Uber recently announced that it had completed the work on an extensive rebranding exercise, covered in detail in this Wired.com article. You may have already noticed the new app icon on your phone if you were lucky enough to find it after the rebrand!
Image source: wired.com
The initial and perhaps premature negative feedback on the new look was only exarcebated by learning precisely how the rebranding was undertaken.
According to Wired:
The story of how (CEO Travis) Kalanick and his design team came to replace the ubiquitous “U” logo is about more than a corporate rebranding effort. It’s a coming-of-age tale. It’s about Uber’s attempt to transform its purpose and cement a new reputation—to change not only how it is perceived throughout the world, but how it perceives itself.
If transforming Uber’s purpose and cement a new reputation was the goal, then not only has the outcome of this exercise been subjected to creative ridicule, soon it will be apparent how operationally ineffective the work was in achieving these stated goals.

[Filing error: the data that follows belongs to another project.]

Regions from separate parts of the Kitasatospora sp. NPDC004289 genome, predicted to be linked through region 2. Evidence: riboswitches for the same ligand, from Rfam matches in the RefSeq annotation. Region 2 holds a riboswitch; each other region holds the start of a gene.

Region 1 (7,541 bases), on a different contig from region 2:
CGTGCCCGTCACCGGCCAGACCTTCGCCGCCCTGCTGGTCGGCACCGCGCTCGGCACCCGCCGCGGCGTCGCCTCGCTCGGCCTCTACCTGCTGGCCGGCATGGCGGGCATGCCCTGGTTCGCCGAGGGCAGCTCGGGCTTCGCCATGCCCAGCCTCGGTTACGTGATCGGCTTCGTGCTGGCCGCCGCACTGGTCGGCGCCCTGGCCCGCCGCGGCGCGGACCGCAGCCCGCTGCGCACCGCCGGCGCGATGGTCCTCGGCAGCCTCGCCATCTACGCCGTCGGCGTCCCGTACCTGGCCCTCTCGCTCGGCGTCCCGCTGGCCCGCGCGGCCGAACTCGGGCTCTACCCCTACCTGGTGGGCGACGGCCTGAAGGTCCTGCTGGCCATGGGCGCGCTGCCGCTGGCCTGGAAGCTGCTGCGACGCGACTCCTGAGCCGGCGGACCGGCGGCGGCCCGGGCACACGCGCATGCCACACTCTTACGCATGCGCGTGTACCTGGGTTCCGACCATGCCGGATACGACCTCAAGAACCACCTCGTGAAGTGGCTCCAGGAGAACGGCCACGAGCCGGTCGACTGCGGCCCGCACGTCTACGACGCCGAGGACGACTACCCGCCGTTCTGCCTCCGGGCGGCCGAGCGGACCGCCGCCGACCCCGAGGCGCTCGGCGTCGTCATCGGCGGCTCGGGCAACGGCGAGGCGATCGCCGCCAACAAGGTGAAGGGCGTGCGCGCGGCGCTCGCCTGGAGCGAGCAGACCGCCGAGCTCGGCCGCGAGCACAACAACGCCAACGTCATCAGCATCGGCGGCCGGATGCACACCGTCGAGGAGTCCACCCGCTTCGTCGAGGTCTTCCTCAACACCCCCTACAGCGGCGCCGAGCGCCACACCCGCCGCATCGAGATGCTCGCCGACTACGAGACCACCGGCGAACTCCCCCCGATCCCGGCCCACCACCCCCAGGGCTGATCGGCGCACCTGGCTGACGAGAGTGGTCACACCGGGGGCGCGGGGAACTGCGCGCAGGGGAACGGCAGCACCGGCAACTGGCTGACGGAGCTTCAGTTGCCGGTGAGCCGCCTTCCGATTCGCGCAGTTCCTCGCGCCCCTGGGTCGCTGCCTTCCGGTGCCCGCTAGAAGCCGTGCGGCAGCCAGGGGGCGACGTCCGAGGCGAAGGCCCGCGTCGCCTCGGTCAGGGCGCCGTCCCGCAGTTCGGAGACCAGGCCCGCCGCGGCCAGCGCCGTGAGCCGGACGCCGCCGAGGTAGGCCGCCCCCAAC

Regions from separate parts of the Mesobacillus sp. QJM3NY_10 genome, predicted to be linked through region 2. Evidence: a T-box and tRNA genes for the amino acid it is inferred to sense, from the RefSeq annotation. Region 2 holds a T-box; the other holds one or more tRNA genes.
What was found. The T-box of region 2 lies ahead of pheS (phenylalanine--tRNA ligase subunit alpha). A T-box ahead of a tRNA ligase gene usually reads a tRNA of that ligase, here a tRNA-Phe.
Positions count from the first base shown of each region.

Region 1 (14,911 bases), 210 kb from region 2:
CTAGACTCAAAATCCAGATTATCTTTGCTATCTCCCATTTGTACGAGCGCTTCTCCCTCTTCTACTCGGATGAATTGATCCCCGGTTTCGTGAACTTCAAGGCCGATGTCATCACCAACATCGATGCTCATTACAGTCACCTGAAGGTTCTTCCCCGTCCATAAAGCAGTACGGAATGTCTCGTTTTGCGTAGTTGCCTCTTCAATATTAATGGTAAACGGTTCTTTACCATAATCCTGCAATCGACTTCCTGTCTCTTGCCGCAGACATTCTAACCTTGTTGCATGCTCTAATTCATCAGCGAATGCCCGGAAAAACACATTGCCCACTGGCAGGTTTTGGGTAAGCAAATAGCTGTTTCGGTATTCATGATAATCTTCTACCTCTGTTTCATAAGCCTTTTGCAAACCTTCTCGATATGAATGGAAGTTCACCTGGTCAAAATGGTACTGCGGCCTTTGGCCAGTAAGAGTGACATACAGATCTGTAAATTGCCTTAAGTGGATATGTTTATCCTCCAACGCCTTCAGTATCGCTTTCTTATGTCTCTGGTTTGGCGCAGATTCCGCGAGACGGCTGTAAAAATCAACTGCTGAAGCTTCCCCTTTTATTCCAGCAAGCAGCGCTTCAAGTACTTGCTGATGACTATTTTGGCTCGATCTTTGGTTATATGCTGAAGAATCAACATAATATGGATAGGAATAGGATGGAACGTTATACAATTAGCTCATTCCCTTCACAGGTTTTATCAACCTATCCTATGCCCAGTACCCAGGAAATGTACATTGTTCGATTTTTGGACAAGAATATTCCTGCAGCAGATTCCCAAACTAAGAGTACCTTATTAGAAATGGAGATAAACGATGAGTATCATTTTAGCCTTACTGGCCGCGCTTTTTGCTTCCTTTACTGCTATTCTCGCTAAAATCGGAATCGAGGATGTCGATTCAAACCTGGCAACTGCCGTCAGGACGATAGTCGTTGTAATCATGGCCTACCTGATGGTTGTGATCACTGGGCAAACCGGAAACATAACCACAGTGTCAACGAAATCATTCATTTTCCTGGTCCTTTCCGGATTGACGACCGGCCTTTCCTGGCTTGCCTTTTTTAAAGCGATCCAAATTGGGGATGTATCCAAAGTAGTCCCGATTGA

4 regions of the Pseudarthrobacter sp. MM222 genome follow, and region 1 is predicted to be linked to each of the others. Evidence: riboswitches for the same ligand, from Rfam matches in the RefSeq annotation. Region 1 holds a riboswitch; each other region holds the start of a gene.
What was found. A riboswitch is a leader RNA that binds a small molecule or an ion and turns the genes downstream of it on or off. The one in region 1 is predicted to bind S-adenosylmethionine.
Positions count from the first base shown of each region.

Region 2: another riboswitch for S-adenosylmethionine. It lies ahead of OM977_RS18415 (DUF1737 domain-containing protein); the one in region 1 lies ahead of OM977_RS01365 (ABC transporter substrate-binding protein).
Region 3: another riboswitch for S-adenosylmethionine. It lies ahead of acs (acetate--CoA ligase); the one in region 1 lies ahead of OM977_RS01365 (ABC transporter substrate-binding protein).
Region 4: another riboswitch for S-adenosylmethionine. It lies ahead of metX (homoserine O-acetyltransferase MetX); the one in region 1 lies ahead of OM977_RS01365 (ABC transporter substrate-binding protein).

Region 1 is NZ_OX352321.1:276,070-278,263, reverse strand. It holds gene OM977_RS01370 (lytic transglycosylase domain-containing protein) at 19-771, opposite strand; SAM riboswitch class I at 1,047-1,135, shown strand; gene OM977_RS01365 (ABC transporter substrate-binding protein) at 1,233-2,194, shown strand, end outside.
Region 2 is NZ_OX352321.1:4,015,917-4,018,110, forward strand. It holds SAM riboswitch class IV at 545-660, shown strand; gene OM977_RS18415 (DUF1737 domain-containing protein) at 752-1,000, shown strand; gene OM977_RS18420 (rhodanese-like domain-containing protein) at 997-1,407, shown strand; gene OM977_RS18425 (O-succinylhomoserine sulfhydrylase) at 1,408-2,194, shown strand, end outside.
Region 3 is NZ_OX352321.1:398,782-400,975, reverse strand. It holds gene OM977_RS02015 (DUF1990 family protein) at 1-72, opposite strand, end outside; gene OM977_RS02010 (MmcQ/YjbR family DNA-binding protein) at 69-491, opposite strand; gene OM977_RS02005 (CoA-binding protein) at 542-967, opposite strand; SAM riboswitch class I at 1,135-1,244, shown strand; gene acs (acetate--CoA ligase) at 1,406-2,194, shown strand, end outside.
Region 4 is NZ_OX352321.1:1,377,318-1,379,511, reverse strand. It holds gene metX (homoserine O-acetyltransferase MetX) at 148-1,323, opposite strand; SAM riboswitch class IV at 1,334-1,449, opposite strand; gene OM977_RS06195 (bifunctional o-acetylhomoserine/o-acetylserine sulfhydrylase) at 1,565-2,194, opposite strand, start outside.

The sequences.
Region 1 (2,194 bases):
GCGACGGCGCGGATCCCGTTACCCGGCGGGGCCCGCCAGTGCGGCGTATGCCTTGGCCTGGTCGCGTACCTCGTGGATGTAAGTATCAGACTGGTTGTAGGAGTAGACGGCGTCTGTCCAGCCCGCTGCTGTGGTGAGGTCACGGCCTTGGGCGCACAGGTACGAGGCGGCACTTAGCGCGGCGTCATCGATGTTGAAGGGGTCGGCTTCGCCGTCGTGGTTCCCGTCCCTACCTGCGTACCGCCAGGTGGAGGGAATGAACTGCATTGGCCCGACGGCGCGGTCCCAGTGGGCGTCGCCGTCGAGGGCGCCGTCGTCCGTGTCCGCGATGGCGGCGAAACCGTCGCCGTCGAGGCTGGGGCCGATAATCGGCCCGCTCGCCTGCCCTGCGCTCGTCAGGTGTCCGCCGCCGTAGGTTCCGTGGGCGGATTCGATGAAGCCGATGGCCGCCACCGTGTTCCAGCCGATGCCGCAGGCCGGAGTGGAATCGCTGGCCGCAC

Reading through the article, we quickly understand why this rebrand has missed the mark and how damaging it will actually be to the company in the long term:
Here’s the thing, though. Kalanick is not a designer. He’s an engineer by training and an entrepreneur by nature. Yet he refused to entrust the rebranding to anyone else. This was an unusual decision. Most CEOs hire experts—branding agencies that specialize in translating corporate values into fonts and colors—or tap an in-house team. Not Kalanick. For the past three years, he’s worked alongside Uber design director Shalin Amin and a dozen or so others, hammering out ideas from a stuffy space they call the War Room. Along the way, he studied up on concepts ranging from kerning to color palettes. “I didn’t know any of this stuff,” says Kalanick. “I just knew it was important, and so I wanted it to be good.”
“I didn’t know any of this stuff, I just knew it was important and so I wanted it to be good.” Brand strategists, designers and creatives around the world will no doubt recoil in horror and and disdain for the phrase “I wanted it to be good.” No more vague of a direction has or ever will be given to a designer. No worse reason for a rebrand will you ever find, and no poorer or subjective an outcome will you ever find than an outcome that starts with “I wanted it to be….”
Brand strategy and subsequent branding is not about a single oligarch demanding something “be good.” It is not about any one stakeholder and it is certainly not work that should be led by someone who has neither the experience, natural skill or self-awareness as CEO Travis Kalanick.